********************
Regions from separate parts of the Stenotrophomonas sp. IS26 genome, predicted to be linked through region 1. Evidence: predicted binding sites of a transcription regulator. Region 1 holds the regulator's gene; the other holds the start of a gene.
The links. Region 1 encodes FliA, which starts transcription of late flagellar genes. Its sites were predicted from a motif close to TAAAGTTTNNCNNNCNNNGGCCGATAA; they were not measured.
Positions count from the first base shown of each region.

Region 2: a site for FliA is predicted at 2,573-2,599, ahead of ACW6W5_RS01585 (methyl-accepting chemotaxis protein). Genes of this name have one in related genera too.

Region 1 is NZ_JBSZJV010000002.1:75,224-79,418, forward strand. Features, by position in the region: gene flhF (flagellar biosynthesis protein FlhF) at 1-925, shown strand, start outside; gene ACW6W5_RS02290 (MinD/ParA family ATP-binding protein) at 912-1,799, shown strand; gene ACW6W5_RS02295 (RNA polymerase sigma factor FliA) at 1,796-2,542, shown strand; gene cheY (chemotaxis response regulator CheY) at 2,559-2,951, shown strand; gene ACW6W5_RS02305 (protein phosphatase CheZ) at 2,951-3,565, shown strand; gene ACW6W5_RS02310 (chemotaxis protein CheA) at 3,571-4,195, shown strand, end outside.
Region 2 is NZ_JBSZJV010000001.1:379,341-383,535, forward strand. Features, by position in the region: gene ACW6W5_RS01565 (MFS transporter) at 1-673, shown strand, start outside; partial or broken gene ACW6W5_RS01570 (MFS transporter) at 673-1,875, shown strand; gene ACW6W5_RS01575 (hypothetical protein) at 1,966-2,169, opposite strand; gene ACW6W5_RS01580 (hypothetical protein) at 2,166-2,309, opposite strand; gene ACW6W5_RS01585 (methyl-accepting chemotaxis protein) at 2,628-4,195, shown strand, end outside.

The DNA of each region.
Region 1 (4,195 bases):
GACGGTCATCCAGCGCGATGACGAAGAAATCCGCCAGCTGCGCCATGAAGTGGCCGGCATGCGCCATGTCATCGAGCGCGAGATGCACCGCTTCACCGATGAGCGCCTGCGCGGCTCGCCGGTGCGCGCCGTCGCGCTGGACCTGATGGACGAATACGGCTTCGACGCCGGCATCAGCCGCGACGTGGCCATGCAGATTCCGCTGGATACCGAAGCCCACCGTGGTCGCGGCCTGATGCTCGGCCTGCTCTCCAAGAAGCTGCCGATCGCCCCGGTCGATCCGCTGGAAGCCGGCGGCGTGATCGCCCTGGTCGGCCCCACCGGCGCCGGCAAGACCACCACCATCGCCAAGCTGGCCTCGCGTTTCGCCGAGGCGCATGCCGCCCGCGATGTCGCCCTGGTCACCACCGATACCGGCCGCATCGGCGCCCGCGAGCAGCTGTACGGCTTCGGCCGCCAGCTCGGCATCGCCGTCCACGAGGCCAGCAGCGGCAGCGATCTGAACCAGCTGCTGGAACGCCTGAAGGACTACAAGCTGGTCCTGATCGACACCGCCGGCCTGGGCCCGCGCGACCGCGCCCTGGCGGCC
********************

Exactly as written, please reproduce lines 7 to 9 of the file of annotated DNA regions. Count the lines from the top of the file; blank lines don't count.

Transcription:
The DNA of each region.
Region 1 (4,195 bases):
GACGGTCATCCAGCGCGATGACGAAGAAATCCGCCAGCTGCGCCATGAAGTGGCCGGCATGCGCCATGTCATCGAGCGCGAGATGCACCGCTTCACCGATGAGCGCCTGCGCGGCTCGCCGGTGCGCGCCGTCGCGCTGGACCTGATGGACGAATACGGCTTCGACGCCGGCATCAGCCGCGACGTGGCCATGCAGATTCCGCTGGATACCGAAGCCCACCGTGGTCGCGGCCTGATGCTCGGCCTGCTCTCCAAGAAGCTGCCGATCGCCCCGGTCGATCCGCTGGAAGCCGGCGGCGTGATCGCCCTGGTCGGCCCCACCGGCGCCGGCAAGACCACCACCATCGCCAAGCTGGCCTCGCGTTTCGCCGAGGCGCATGCCGCCCGCGATGTCGCCCTGGTCACCACCGATACCGGCCGCATCGGCGCCCGCGAGCAGCTGTACGGCTTCGGCCGCCAGCTCGGCATCGCCGTCCACGAGGCCAGCAGCGGCAGCGATCTGAACCAGCTGCTGGAACGCCTGAAGGACTACAAGCTGGTCCTGATCGACACCGCCGGCCTGGGCCCGCGCGACCGCGCCCTGGCGGCC